The hulking French forwards laid the platform with a barrage of punishing carries, Fickou capitalising to arc in at the corner, and Maxime Machenaud, kicking instead of the faltering Trinh-Duc, converted.
Hogg restored Scotland’s two-score lead with a thunderous penalty from inside his own half seven minutes after the interval.
Machenaud soon cancelled out that strike when Ross Ford entered a ruck at the side, and failed to stay on his feet.
And the French heavy artillery came within inches of a try after Scott Spedding barrelled down the left flank in pursuit of his own kick. They earned a penalty, kicked for touch, and again assembled the monsters of the pack. Scotland held firm. Machenaud was caught, the ball fumbled, and the hosts cleared.
That wayward handling became a feature of the French attack, but Machenaud cut the gap to three points with another penalty as the final quarter beckoned.
Guy Novès turned to the brutes lurking on his bench. In this French team, perhaps more so than anywhere else, big is beautiful. On rumbled Uini Atonio and Sébastien Vahaamahina, over 260kg between them. But it was a game-breaking intervention from Hogg that wedged Scotland firmly in the driver’s seat.
With Scotland deep in French territory, the full-back produced a sumptuous volleyball-style tip over his own head, leaving Visser with a clear dash to the corner.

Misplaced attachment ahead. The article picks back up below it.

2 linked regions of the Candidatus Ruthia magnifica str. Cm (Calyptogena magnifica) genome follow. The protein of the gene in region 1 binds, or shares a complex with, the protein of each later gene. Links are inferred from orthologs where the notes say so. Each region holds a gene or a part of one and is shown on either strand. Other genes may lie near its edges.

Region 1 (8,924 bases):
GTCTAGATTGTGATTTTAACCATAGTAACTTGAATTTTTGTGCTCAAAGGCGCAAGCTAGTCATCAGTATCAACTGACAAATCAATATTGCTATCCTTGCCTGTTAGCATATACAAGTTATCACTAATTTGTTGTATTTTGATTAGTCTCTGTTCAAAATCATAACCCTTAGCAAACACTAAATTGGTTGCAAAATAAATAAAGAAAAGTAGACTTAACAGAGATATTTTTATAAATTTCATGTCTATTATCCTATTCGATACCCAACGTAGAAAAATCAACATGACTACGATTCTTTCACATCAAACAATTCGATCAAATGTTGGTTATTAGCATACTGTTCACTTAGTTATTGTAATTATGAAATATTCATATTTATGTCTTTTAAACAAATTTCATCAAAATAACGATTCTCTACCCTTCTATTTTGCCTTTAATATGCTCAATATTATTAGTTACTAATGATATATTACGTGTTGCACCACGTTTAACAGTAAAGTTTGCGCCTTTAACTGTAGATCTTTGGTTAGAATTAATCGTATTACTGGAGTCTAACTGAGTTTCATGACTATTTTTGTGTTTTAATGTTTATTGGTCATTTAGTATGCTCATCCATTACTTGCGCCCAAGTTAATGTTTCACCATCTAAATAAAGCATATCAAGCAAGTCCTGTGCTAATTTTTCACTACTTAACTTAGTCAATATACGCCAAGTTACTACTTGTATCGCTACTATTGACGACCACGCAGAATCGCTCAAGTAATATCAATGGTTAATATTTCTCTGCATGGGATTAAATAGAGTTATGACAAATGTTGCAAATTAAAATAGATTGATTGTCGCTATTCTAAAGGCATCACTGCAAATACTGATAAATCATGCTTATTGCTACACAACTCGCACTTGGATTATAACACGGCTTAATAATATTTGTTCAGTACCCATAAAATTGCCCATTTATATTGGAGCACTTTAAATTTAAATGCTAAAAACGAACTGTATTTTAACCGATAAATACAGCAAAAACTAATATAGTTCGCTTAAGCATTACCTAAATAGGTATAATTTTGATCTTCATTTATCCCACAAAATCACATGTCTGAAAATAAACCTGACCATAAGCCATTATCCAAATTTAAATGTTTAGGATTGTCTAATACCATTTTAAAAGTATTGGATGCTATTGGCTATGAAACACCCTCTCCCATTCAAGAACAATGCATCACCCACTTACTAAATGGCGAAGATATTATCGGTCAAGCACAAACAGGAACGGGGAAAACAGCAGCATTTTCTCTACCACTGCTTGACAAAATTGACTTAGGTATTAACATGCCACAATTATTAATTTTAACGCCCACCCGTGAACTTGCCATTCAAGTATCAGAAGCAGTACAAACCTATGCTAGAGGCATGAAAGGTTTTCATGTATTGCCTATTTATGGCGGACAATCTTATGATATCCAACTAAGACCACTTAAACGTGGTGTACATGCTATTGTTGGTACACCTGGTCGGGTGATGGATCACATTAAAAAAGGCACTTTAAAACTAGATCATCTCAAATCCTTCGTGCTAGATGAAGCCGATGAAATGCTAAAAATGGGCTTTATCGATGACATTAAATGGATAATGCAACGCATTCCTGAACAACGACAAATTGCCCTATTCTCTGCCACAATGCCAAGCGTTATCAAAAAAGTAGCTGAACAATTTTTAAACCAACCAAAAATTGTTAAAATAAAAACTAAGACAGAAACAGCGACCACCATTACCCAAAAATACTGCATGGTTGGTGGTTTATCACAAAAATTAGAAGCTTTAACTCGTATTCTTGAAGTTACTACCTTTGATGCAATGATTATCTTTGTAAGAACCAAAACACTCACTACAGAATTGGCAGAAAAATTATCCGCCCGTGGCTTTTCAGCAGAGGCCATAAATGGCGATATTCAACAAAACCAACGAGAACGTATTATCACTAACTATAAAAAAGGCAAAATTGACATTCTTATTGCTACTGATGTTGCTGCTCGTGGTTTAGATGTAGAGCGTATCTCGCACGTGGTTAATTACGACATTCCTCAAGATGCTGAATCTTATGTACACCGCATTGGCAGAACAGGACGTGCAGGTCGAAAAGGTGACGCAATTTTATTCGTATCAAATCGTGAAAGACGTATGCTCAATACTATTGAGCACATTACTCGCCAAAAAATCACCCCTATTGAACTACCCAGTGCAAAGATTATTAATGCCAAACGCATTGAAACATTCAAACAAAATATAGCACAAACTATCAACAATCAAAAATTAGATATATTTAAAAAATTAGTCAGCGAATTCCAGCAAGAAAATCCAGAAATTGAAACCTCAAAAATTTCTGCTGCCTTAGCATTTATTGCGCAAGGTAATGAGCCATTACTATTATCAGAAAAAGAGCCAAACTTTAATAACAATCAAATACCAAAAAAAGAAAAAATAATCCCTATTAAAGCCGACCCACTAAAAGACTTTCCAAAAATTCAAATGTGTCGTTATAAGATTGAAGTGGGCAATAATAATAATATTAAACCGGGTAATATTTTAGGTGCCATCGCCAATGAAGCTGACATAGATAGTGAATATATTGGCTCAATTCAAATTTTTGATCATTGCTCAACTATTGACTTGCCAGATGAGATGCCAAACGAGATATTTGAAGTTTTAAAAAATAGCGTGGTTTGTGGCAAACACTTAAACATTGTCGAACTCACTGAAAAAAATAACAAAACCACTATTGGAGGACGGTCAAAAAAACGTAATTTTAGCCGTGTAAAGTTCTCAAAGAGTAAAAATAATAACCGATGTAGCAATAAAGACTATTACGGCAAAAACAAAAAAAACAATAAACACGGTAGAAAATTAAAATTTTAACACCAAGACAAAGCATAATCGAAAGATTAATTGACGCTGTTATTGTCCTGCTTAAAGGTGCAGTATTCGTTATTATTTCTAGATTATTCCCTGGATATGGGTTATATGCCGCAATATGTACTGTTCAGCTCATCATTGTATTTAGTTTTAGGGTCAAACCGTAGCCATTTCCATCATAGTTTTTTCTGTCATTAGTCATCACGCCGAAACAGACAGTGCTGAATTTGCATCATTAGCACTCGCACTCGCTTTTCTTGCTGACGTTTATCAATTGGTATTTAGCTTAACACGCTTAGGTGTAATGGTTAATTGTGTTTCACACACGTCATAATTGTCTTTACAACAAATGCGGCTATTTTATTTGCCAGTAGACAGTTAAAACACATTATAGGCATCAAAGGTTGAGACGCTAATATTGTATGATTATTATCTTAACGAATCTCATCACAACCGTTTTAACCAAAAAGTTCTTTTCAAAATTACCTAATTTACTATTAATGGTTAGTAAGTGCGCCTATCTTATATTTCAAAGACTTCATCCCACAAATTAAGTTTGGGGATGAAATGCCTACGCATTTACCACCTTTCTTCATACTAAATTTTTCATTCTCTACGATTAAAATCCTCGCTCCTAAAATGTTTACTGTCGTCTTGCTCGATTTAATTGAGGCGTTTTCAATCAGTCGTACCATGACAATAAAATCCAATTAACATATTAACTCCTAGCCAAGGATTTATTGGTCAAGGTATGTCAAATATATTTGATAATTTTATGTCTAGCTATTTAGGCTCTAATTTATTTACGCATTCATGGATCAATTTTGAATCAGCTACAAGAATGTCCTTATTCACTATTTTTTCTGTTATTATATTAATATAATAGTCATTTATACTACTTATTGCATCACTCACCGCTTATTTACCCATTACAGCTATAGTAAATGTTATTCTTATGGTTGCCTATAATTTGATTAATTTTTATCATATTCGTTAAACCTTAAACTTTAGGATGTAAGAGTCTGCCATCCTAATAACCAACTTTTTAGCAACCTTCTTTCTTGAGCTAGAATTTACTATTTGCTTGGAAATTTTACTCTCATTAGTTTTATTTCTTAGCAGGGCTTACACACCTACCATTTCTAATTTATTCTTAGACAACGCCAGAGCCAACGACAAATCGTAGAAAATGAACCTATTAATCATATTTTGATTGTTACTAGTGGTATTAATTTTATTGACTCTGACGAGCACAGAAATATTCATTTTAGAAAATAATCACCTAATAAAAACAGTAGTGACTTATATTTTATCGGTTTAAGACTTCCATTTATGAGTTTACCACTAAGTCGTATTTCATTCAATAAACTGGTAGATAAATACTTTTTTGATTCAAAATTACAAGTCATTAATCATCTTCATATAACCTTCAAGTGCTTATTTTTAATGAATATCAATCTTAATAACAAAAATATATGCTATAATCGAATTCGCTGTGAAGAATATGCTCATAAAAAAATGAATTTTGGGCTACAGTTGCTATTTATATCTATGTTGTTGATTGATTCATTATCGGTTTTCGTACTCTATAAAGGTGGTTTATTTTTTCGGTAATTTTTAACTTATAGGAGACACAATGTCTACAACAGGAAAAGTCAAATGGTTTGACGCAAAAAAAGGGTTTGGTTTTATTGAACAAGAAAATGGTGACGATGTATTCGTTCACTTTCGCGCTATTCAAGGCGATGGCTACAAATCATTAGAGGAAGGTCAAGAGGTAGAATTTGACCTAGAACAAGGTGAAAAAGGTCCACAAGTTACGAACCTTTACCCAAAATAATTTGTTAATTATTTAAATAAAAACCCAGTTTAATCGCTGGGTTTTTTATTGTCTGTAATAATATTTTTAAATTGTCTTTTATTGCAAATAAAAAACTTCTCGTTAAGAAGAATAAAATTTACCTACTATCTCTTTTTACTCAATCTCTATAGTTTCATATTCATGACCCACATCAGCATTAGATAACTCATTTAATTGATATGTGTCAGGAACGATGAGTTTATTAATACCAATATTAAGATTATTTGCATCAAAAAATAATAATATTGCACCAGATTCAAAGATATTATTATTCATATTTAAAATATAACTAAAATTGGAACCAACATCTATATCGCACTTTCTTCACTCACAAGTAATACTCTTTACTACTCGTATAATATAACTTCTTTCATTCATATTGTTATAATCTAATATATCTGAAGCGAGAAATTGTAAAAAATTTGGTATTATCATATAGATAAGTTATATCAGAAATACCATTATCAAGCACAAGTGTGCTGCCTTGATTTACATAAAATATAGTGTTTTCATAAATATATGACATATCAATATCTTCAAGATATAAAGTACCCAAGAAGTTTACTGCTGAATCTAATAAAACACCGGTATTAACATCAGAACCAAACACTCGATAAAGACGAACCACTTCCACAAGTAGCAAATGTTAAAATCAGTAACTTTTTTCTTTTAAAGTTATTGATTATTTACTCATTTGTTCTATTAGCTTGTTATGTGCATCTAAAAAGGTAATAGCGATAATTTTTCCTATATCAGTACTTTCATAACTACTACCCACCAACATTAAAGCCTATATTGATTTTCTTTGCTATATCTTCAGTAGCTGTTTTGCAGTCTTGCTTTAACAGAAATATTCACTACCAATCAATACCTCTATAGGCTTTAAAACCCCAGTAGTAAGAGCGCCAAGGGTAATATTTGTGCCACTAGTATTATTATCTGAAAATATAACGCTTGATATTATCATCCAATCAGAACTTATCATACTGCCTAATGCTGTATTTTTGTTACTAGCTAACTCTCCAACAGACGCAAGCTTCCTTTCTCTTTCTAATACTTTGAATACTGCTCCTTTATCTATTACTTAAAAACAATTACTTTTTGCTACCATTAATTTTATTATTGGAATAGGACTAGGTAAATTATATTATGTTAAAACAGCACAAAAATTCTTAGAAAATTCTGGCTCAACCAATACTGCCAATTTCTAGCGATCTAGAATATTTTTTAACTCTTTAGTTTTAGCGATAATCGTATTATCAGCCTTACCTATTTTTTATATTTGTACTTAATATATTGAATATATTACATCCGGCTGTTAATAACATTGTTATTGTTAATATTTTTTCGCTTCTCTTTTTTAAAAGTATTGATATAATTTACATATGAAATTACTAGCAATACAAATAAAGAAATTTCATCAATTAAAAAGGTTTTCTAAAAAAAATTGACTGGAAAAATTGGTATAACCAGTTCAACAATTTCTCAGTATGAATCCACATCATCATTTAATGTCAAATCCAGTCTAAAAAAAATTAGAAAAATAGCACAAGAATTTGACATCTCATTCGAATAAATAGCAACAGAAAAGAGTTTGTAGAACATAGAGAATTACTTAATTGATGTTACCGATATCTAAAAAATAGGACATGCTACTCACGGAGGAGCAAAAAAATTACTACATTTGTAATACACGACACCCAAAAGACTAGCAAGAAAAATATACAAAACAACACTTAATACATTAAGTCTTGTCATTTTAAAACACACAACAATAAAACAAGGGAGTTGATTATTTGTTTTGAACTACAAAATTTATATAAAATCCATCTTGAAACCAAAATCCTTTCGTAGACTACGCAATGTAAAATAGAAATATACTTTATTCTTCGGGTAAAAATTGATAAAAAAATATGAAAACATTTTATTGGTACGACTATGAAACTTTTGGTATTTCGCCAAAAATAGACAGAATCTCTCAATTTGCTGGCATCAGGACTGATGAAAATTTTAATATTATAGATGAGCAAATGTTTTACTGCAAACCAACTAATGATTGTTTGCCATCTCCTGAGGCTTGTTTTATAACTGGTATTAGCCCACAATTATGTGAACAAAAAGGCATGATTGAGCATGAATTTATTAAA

Laidlaw’s conversion fell just short, but Vern Cotter’s side harried and pestered France in their own 22, eventually grinding out a penalty Laidlaw decisively curled over.
The French behemoths mobilised for a final raid on the Scottish line with time ticking away, but their maul was infiltrated and the ball cocooned. There ended their hope.
It’s been an awfully long time – 37 months, in fact – since Murrayfield has had a Six Nations victory to savour. At last, the cavernous bowl rocks to the sweet sound of success.
Man of the Match: Undoubtedly, Stuart Hogg. With Russell absent, his involvements were timely and precious.
Moment of the Match: Tim Visser’s try propelled Scotland two scores ahead with ten minutes to play. Overturning that deficit was a task too great for this embattled French outfit.
Villain of the Match: Nothing nasty to report.
Tries: Hogg, Taylor, Visser
Pens: Laidlaw 3, Hogg
Tries: Guirado, Fickou
Pens: Machenaud 2
Scotland: 15 Stuart Hogg, 14 Tommy Seymour, 13 Duncan Taylor, 12 Alex Dunbar, 11 Tim Visser, 10 Finn Russell, 9 Greig Laidlaw (c), 8 Josh Strauss, 7 John Hardie, 6 John Barclay, 5 Jonny Gray, 4 Richie Gray, 3 Willem Nel, 2 Ross Ford, 1 Alasdair Dickinson
Replacements: 16 Stuart McInally, 17 Rory Sutherland, 18 Moray Low, 19 Tim Swinson, 20 Ryan Wilson, 21 Sam Hidalgo-Clyne, 22 Pete Horne, 23 Sean Lamont
France: 15 Scott Spedding,14 Virimi Vakatawa, 13 Gaël Fickou, 12 Maxime Mermoz, 11 Wesley Fofana, 10 François Trinh-Duc, 9 Maxime Machenaud, 8 Damien Chouly, 7 Yacouba Camara, 6 Wenceslas Lauret, 5 Alexandre Flanquart, 4 Yoann Maestri, 3 Rabah Slimani, 2 Guilhem Guirado (c), 1 Jefferson Poirot
Replacements: 16 Camille Chat, 17 Vincent Pelo, 18 Uini Atonio, 19 Sebastien Vahaamahina, 20 Loann Goujon, 21 Sébastien Bézy, 22 Jules Plisson, Maxime Médard
Referee: Glen Jackson (New Zealand)
Assistant Referees: Wayne Barnes (England), Marius Mitrea (Italy)
TMO: Ben Skeen (New Zealand)